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Obama Kills New EPA Smog Standards - Pros and Cons


Obama Kills New EPA Smog Standards - Pros and Cons
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On September 2, 2011, President Obama killed proposed new national air-quality standards for smog, thus overriding the Environmental Protection Agency’s plan to force states and regions nationwide to reduce air pollution or face substantial federal fines.

The Politics
President Obama's abrupt change was an enormously discouraging setback for liberals and environmentalists, many who are already deeply disappointed with the President's White House record. Liberals support better air-quality because of smog's detrimental effects on public health.

Republicans praised the President's move, though. Senate Republican Leader Mitch McConnell exhorted, "This action alone will prevent more job losses than any speech the President has given..."

Per the New York Times, "Leaders of major business groups — including the United States Chamber of Commerce, the National Association of Manufacturers, the American Petroleum Institute and the Business Roundtable... told William Daley, the White House chief of staff, that the rule would be very costly to industry and would hurt Mr. Obama’s chances for re-election."

In his White House statement, President Obama stated that he killed proposed new national smog standards as a means "of reducing regulatory burdens and regulatory uncertainty" for U.S. businesses.

The Facts

In March 2008, the George W. Bush administration set a smog-particulate (i.e. ground-level ozone) standard of 75 parts per billion. This rate, however, exceeded the EPA's scientific advisors' smog particulate "safe" levels.

Although the federal government revisits air-quality standards every five years, the Obama administration had opted to review smog standards early because of the adverse health impact of smog on Americans, especially on children.

Obama's EPA head, Lisa Jackson, sought to set new smog particulate standards at about 70 parts per billion, which is at the high-end of scientific advisory guidelines.

"Smog-forming pollutants come from many sources such as automobile exhaust, power plants, factories and many consumer products..." per Larry West, About.com's guide to Environmental Issues. "Smog can cause or aggravate health problems such as asthma, emphysema, chronic bronchitis and other respiratory problems as well as eye irritation and reduced resistance to colds and lung infections. The ozone in smog also inhibits plant growth and can cause widespread damage to crops and forests."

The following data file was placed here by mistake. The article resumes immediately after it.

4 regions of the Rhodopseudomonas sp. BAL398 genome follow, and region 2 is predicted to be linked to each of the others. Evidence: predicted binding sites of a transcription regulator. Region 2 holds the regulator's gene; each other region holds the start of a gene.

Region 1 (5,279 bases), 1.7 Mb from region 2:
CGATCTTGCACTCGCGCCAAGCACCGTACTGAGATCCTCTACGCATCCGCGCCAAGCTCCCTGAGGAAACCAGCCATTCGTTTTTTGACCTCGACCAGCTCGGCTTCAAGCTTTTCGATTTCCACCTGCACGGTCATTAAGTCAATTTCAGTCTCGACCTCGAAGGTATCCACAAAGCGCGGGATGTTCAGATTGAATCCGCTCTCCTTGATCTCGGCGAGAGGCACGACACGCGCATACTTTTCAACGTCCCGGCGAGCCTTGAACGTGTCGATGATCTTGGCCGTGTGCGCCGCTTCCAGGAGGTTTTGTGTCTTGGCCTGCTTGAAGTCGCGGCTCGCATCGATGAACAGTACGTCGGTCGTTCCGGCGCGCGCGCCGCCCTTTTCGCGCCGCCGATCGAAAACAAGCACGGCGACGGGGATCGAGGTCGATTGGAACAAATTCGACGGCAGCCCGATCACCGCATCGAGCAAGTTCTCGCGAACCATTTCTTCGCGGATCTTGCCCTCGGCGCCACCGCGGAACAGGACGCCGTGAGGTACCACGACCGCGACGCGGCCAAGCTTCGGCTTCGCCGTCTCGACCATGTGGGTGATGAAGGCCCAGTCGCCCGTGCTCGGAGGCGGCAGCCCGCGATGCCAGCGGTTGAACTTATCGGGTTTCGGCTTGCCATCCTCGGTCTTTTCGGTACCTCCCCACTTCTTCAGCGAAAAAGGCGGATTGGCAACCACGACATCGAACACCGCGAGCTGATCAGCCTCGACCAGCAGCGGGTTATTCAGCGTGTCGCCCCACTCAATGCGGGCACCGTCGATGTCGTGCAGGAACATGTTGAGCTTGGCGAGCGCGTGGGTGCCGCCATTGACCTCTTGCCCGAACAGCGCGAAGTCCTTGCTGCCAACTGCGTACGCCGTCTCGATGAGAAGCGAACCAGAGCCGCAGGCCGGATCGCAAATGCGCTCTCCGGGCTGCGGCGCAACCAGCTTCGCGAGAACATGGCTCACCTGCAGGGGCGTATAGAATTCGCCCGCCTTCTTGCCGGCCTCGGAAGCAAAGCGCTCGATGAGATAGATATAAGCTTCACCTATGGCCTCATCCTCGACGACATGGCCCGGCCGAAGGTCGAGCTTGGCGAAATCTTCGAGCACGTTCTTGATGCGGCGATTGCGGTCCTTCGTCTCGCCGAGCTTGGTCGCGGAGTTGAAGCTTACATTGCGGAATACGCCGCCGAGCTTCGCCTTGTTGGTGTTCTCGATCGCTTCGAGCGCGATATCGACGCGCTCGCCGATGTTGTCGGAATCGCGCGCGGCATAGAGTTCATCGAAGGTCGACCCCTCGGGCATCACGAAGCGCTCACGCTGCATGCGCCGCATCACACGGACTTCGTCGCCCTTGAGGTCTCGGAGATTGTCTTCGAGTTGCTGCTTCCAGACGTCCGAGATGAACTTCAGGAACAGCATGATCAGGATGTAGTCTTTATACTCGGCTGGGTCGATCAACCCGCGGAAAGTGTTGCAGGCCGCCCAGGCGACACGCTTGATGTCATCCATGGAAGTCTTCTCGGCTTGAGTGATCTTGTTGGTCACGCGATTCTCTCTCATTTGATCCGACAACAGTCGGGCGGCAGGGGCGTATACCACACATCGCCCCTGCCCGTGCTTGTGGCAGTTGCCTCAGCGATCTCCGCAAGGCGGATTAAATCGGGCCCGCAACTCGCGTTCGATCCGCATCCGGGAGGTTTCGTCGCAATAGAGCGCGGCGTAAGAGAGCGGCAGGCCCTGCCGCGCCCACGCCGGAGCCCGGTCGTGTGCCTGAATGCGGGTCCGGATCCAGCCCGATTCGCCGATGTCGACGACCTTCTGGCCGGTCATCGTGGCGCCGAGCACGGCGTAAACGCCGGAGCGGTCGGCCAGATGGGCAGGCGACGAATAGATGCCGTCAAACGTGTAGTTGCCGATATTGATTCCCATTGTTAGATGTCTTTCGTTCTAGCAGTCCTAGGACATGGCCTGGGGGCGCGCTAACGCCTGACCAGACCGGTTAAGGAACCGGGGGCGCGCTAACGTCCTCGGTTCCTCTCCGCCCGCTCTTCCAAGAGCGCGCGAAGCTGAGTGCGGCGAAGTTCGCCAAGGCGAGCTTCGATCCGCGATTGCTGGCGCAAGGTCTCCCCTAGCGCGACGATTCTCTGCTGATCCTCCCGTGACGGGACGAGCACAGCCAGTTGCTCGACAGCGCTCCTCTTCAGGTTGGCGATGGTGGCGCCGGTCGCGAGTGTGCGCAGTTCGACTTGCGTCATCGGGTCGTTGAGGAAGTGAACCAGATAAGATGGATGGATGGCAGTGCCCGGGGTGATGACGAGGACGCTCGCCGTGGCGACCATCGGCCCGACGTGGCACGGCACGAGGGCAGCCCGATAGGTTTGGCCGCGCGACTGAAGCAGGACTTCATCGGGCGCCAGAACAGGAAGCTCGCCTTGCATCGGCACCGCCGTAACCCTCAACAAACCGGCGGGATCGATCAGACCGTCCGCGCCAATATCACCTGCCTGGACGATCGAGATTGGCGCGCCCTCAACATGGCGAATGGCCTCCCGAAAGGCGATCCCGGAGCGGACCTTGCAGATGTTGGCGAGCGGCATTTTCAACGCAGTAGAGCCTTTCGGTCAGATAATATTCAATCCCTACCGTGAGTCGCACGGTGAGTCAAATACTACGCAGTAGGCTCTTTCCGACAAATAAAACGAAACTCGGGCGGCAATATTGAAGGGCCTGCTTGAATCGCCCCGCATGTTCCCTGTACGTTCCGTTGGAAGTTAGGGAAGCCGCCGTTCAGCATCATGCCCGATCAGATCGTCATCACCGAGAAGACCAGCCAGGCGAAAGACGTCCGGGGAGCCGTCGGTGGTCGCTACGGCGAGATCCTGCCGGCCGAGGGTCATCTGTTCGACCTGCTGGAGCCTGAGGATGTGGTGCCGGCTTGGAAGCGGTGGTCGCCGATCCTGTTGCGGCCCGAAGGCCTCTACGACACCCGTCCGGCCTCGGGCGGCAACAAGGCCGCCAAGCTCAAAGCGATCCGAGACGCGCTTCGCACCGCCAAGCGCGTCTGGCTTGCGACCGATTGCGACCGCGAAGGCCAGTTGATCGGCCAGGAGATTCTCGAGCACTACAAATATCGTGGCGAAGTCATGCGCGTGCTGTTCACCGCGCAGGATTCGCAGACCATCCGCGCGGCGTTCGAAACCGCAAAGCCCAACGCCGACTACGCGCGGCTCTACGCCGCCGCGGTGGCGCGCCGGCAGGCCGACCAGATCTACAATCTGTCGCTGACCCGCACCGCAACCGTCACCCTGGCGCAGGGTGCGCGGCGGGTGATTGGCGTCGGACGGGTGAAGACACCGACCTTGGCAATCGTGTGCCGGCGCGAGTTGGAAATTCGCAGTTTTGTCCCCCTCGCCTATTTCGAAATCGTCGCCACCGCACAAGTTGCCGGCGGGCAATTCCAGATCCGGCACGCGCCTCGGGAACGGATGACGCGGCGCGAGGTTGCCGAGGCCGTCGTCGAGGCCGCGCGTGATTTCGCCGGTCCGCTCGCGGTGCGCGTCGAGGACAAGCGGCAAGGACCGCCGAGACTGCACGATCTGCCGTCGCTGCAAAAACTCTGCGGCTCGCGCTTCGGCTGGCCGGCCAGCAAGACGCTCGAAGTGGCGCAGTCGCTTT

PROS of Obama Killing Higher EPA Smog Standards
Even by EPA estimates, corporate compliance with proposed new smog standards would cost industry between $19 billion to $90 billion annually by 2020.

House Majority leader Eric Cantor (R-VA) remarked about new EPA smog regs, "This effective ban or restriction on construction and industrial growth for much of America is possibly the most harmful of all the currently anticipated Obama administration regulations," adding that it would cost "millions of jobs over the next decade."

These stringent new air-quality rules would come at a terrible time for the flailing U.S. economy, which remains mired in recession and stalled with a 9.1 percent national unemployment rate. Most economists agree that the U.S. could emerge more quickly from economic doldrums if corporations invested first in new hiring, rather in regulatory compliance.

The Obama administration is also anxious to actively support revival of U.S. manufacturing, and its own "Make It in America" Agenda, first announced a year ago. Stricter air pollution standards would undoubtedly slow that hoped-for manufacturing revival.

CONS of Obama Killing Higher EPA Smog Standards
"The Obama administration is caving to big polluters at the expense of protecting the air we breathe. This is a huge win for corporate polluters and huge loss for public health," protested Gene Karpinski, President of the League of Conservation Voters about President Obama's slapping down of higher national smog standards.

Sierra Club President Michael Brune observed, "By putting the interest of coal and oil polluters first, the White House seems to be saying that 'clean air will have to wait'... the millions of Americans who have suffered through orange and red-alert air quality days this record-breaking summer will continue to push the Obama Administration to improve this protection in order to save lives and clean up our air."

American Lung Association President Charles Connor commented, "For two years the Administration dragged its feet by delaying its decision, unnecessarily putting lives at risk. Its final decision not to enact a more protective ozone health standard is jeopardizing the health of millions of Americans, which is inexcusable."

What's Next?
In his September 2, 2011 statement, President Obama said "Work is already underway to update a 2006 review of the science that will result in the reconsideration of the ozone standard in 2013."

Bottom line: higher EPA smog standards are dead until after the 2012 presidential and 2012 Congressional elections.

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